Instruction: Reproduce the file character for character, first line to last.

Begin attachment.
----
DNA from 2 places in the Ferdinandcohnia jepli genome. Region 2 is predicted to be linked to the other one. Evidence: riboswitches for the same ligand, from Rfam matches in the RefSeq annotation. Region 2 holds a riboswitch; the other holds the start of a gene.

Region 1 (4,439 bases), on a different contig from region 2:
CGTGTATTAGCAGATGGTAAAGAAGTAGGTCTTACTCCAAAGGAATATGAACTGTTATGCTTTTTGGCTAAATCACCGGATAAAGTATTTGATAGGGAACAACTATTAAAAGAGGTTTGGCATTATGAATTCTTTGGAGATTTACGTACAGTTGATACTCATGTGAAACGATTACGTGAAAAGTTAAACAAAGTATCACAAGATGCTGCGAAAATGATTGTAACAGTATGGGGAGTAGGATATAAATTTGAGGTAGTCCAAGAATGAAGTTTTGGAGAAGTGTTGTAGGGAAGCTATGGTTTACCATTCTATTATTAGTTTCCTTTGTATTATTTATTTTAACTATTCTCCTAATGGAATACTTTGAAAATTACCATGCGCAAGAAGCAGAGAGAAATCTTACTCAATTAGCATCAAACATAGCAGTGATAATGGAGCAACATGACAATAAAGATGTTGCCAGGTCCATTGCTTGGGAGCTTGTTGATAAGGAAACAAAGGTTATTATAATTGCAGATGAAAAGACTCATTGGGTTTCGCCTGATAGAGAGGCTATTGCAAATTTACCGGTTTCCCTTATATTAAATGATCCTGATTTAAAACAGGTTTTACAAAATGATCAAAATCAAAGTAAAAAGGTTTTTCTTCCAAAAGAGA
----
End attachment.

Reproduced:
DNA from 2 places in the Ferdinandcohnia jepli genome. Region 2 is predicted to be linked to the other one. Evidence: riboswitches for the same ligand, from Rfam matches in the RefSeq annotation. Region 2 holds a riboswitch; the other holds the start of a gene.

Region 1 (4,439 bases), on a different contig from region 2:
CGTGTATTAGCAGATGGTAAAGAAGTAGGTCTTACTCCAAAGGAATATGAACTGTTATGCTTTTTGGCTAAATCACCGGATAAAGTATTTGATAGGGAACAACTATTAAAAGAGGTTTGGCATTATGAATTCTTTGGAGATTTACGTACAGTTGATACTCATGTGAAACGATTACGTGAAAAGTTAAACAAAGTATCACAAGATGCTGCGAAAATGATTGTAACAGTATGGGGAGTAGGATATAAATTTGAGGTAGTCCAAGAATGAAGTTTTGGAGAAGTGTTGTAGGGAAGCTATGGTTTACCATTCTATTATTAGTTTCCTTTGTATTATTTATTTTAACTATTCTCCTAATGGAATACTTTGAAAATTACCATGCGCAAGAAGCAGAGAGAAATCTTACTCAATTAGCATCAAACATAGCAGTGATAATGGAGCAACATGACAATAAAGATGTTGCCAGGTCCATTGCTTGGGAGCTTGTTGATAAGGAAACAAAGGTTATTATAATTGCAGATGAAAAGACTCATTGGGTTTCGCCTGATAGAGAGGCTATTGCAAATTTACCGGTTTCCCTTATATTAAATGATCCTGATTTAAAACAGGTTTTACAAAATGATCAAAATCAAAGTAAAAAGGTTTTTCTTCCAAAAGAGA